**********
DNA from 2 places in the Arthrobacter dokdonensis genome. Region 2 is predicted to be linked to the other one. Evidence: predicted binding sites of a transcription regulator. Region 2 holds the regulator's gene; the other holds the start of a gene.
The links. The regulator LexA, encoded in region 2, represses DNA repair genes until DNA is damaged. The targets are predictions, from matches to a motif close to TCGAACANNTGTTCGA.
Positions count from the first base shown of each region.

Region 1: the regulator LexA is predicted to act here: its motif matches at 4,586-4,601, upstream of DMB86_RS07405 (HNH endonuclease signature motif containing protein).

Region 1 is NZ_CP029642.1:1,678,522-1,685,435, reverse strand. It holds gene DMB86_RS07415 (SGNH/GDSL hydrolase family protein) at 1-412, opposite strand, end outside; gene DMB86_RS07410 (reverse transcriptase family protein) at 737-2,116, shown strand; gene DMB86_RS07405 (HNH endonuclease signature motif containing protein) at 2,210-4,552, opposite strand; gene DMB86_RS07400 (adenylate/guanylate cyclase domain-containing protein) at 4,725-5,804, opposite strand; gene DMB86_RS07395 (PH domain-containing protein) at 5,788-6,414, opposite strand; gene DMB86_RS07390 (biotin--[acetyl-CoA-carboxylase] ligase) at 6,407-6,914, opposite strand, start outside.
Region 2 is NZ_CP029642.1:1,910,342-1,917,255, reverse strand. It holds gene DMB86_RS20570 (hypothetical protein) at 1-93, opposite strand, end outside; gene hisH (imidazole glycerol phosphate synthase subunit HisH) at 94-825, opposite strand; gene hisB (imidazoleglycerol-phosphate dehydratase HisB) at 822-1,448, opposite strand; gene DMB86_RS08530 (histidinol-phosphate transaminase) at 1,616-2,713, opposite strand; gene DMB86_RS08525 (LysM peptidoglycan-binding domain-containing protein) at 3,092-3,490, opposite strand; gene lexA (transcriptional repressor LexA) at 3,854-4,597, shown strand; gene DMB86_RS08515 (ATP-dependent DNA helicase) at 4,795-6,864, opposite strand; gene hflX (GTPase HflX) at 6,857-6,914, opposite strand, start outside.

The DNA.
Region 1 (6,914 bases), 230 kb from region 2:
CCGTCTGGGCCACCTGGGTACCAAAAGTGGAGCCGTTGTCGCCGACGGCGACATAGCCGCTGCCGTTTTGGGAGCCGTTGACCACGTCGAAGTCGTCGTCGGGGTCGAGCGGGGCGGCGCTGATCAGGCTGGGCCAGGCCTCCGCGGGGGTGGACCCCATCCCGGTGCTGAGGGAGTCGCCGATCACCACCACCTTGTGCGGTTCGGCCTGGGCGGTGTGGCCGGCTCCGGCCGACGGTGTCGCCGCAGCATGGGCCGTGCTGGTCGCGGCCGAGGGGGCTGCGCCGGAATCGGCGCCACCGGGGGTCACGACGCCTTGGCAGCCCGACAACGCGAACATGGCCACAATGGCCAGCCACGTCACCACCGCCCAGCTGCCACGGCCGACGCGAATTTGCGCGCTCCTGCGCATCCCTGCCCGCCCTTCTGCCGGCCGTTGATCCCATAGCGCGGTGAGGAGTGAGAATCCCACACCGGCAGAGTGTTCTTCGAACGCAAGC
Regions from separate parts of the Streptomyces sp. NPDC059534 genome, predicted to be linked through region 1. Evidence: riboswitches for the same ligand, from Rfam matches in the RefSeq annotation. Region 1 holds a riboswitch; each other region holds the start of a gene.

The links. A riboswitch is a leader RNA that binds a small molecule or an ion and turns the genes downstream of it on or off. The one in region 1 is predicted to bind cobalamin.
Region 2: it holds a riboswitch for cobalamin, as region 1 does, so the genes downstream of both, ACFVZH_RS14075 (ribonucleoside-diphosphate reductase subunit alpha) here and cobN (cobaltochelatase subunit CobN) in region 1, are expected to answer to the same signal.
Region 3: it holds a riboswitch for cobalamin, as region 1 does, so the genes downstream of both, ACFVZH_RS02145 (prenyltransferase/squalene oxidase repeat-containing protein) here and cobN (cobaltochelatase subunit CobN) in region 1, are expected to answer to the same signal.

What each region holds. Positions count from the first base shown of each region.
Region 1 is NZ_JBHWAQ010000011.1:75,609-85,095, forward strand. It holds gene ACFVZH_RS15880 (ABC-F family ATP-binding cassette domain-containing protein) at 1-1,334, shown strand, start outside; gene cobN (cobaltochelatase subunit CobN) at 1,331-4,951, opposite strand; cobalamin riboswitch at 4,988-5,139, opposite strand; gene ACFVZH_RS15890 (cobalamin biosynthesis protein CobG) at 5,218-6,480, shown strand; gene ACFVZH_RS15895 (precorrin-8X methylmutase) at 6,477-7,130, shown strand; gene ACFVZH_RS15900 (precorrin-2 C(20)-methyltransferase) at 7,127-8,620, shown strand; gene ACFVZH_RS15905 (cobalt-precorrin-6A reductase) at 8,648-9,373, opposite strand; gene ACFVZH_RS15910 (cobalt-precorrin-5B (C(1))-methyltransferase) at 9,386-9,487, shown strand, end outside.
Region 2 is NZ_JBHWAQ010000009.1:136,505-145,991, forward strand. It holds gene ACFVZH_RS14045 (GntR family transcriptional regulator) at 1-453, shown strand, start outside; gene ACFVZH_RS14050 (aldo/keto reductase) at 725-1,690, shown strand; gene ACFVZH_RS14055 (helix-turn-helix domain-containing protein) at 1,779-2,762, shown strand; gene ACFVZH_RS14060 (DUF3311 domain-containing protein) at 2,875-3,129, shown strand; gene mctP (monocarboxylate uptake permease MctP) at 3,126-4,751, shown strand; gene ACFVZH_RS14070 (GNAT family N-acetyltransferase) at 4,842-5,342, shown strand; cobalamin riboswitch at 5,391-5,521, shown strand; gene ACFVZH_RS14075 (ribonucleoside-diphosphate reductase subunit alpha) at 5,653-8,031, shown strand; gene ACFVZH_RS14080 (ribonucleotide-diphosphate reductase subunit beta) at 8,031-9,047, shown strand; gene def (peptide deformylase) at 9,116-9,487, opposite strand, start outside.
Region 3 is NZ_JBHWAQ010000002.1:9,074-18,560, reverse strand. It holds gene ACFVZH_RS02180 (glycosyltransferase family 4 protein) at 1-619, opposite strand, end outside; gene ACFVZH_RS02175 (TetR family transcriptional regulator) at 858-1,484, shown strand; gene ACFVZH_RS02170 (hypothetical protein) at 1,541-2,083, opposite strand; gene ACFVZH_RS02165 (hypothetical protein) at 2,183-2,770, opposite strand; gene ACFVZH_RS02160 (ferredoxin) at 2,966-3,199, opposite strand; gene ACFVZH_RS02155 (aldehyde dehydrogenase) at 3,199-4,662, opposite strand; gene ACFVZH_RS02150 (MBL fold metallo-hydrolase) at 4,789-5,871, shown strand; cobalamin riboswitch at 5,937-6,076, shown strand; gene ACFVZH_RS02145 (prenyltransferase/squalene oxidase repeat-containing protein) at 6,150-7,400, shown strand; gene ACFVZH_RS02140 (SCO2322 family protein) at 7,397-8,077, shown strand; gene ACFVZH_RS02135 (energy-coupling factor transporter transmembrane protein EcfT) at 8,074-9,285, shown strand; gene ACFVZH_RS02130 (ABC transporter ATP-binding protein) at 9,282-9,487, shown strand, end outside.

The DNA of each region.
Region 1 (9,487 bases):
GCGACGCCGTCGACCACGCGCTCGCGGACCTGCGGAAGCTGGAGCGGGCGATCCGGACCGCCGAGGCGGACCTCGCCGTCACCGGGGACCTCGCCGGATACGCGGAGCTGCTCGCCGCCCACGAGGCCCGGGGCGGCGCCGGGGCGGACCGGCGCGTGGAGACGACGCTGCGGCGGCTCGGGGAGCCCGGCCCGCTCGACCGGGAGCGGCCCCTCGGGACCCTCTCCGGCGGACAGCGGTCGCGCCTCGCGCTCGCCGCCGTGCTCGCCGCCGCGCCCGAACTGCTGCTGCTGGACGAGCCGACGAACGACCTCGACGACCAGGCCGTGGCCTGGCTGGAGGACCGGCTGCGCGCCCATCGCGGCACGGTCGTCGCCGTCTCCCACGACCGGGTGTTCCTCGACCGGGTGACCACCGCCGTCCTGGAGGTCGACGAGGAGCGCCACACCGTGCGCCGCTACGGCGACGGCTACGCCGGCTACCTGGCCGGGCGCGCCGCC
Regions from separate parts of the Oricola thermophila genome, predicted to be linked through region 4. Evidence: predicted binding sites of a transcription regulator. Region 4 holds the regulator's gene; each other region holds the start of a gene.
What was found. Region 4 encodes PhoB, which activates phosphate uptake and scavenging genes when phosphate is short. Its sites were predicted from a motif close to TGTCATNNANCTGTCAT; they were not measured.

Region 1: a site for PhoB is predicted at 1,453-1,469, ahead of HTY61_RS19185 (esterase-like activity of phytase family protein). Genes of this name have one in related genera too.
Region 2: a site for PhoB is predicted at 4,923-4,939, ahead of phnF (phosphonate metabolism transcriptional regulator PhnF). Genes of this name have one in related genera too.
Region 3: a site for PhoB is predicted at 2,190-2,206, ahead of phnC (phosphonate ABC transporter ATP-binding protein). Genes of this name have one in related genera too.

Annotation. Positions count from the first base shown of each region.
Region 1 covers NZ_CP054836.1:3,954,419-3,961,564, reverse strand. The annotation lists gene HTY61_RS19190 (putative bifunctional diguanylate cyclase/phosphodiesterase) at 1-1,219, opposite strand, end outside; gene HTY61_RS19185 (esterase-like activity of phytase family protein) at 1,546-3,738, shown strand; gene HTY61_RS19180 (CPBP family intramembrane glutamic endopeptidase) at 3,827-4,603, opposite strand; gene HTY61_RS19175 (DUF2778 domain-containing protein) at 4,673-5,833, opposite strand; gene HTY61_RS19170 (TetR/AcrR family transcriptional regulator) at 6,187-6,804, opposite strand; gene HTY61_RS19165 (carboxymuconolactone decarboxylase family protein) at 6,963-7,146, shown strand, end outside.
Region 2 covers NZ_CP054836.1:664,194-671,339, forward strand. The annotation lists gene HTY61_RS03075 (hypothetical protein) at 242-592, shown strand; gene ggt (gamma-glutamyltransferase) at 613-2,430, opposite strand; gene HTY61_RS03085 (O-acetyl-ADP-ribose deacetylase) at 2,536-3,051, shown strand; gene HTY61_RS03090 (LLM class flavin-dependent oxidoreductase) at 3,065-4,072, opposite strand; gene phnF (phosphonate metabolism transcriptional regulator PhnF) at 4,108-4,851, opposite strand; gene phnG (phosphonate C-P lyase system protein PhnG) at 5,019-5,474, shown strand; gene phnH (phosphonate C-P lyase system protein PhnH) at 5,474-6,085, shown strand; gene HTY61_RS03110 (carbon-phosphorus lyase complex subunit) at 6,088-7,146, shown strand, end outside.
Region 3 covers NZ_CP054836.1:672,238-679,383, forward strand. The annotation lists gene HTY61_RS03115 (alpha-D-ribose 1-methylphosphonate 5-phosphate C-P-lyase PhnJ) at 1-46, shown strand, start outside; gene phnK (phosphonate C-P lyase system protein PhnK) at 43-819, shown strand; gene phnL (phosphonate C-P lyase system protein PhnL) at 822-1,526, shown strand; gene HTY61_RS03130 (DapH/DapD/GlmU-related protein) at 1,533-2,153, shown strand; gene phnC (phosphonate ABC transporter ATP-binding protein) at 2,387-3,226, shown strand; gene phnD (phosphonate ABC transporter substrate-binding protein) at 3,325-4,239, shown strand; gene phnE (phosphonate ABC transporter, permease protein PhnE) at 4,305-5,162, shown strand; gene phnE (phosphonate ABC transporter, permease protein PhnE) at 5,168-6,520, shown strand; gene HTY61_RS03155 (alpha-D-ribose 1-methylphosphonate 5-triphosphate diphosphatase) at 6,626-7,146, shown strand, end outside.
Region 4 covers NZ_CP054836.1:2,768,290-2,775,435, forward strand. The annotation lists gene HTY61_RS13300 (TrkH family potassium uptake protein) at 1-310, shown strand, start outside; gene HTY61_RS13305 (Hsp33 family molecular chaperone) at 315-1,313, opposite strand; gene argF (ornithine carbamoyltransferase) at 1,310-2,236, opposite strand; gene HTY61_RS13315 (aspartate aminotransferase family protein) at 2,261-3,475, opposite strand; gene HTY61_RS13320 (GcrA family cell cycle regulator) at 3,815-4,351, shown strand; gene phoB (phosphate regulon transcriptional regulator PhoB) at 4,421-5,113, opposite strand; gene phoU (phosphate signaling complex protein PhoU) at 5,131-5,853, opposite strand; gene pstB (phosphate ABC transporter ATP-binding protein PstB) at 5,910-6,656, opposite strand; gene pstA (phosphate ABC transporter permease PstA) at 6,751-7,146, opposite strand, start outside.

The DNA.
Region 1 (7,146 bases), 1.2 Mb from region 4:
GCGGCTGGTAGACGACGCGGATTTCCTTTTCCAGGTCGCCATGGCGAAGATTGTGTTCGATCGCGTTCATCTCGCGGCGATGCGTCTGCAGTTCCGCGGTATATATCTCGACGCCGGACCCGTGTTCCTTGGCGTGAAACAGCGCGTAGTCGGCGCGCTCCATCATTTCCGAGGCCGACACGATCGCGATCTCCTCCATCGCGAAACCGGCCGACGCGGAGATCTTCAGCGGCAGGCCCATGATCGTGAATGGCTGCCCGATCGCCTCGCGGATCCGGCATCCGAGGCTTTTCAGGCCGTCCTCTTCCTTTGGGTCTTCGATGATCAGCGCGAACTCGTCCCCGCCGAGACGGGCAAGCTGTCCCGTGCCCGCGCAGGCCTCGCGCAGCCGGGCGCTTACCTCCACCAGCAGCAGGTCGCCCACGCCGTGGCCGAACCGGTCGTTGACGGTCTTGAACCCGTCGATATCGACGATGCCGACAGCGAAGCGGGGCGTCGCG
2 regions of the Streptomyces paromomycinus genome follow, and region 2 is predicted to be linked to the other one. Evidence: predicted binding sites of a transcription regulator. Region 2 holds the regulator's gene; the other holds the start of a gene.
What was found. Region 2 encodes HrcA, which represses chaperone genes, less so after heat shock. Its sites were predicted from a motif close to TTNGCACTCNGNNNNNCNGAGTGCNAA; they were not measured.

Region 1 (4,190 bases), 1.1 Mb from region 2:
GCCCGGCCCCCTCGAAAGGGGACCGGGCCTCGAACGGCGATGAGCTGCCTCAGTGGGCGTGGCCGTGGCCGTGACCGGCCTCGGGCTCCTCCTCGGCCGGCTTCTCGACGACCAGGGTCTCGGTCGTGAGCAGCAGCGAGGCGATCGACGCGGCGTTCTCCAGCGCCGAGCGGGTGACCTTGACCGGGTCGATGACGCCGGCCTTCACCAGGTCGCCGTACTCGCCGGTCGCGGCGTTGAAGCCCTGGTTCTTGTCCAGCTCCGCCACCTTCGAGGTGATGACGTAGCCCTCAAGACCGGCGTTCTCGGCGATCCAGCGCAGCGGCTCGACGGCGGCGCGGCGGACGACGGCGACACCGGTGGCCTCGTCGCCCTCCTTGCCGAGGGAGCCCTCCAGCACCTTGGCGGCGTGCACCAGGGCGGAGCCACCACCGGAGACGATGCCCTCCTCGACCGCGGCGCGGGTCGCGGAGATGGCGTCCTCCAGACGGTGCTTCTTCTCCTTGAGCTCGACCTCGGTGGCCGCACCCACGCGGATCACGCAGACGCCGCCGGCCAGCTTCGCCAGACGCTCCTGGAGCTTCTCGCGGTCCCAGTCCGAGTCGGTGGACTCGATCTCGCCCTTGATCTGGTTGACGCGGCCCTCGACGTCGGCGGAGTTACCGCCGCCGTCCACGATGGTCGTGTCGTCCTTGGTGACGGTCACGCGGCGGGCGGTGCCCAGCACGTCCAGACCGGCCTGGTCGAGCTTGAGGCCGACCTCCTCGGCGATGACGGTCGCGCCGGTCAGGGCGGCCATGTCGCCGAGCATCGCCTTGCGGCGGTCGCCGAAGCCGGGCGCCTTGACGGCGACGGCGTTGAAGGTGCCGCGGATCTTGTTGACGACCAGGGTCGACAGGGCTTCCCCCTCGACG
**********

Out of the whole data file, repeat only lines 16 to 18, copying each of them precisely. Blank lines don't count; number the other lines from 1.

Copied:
Region 2 is NZ_JBHWAQ010000009.1:136,505-145,991, forward strand. It holds gene ACFVZH_RS14045 (GntR family transcriptional regulator) at 1-453, shown strand, start outside; gene ACFVZH_RS14050 (aldo/keto reductase) at 725-1,690, shown strand; gene ACFVZH_RS14055 (helix-turn-helix domain-containing protein) at 1,779-2,762, shown strand; gene ACFVZH_RS14060 (DUF3311 domain-containing protein) at 2,875-3,129, shown strand; gene mctP (monocarboxylate uptake permease MctP) at 3,126-4,751, shown strand; gene ACFVZH_RS14070 (GNAT family N-acetyltransferase) at 4,842-5,342, shown strand; cobalamin riboswitch at 5,391-5,521, shown strand; gene ACFVZH_RS14075 (ribonucleoside-diphosphate reductase subunit alpha) at 5,653-8,031, shown strand; gene ACFVZH_RS14080 (ribonucleotide-diphosphate reductase subunit beta) at 8,031-9,047, shown strand; gene def (peptide deformylase) at 9,116-9,487, opposite strand, start outside.
Region 3 is NZ_JBHWAQ010000002.1:9,074-18,560, reverse strand. It holds gene ACFVZH_RS02180 (glycosyltransferase family 4 protein) at 1-619, opposite strand, end outside; gene ACFVZH_RS02175 (TetR family transcriptional regulator) at 858-1,484, shown strand; gene ACFVZH_RS02170 (hypothetical protein) at 1,541-2,083, opposite strand; gene ACFVZH_RS02165 (hypothetical protein) at 2,183-2,770, opposite strand; gene ACFVZH_RS02160 (ferredoxin) at 2,966-3,199, opposite strand; gene ACFVZH_RS02155 (aldehyde dehydrogenase) at 3,199-4,662, opposite strand; gene ACFVZH_RS02150 (MBL fold metallo-hydrolase) at 4,789-5,871, shown strand; cobalamin riboswitch at 5,937-6,076, shown strand; gene ACFVZH_RS02145 (prenyltransferase/squalene oxidase repeat-containing protein) at 6,150-7,400, shown strand; gene ACFVZH_RS02140 (SCO2322 family protein) at 7,397-8,077, shown strand; gene ACFVZH_RS02135 (energy-coupling factor transporter transmembrane protein EcfT) at 8,074-9,285, shown strand; gene ACFVZH_RS02130 (ABC transporter ATP-binding protein) at 9,282-9,487, shown strand, end outside.

The DNA of each region.